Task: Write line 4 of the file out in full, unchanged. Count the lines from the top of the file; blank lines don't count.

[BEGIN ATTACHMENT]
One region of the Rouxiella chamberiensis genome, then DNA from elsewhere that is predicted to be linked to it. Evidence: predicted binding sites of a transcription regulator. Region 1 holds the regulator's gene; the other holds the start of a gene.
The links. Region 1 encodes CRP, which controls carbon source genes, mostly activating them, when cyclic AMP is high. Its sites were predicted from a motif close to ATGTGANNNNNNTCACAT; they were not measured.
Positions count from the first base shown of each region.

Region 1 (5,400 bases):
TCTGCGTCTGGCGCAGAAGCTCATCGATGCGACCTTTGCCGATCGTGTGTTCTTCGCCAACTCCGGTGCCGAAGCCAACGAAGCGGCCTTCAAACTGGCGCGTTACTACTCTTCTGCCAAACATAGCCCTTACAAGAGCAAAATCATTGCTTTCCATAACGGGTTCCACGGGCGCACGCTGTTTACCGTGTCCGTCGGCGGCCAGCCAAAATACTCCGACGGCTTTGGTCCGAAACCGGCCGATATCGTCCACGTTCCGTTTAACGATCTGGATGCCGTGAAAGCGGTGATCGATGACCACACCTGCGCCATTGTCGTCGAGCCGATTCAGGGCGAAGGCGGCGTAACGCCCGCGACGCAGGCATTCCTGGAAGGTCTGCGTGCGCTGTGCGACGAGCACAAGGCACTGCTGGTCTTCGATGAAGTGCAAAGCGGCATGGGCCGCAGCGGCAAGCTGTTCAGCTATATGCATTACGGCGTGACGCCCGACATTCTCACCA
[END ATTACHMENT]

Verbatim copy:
Region 1 (5,400 bases):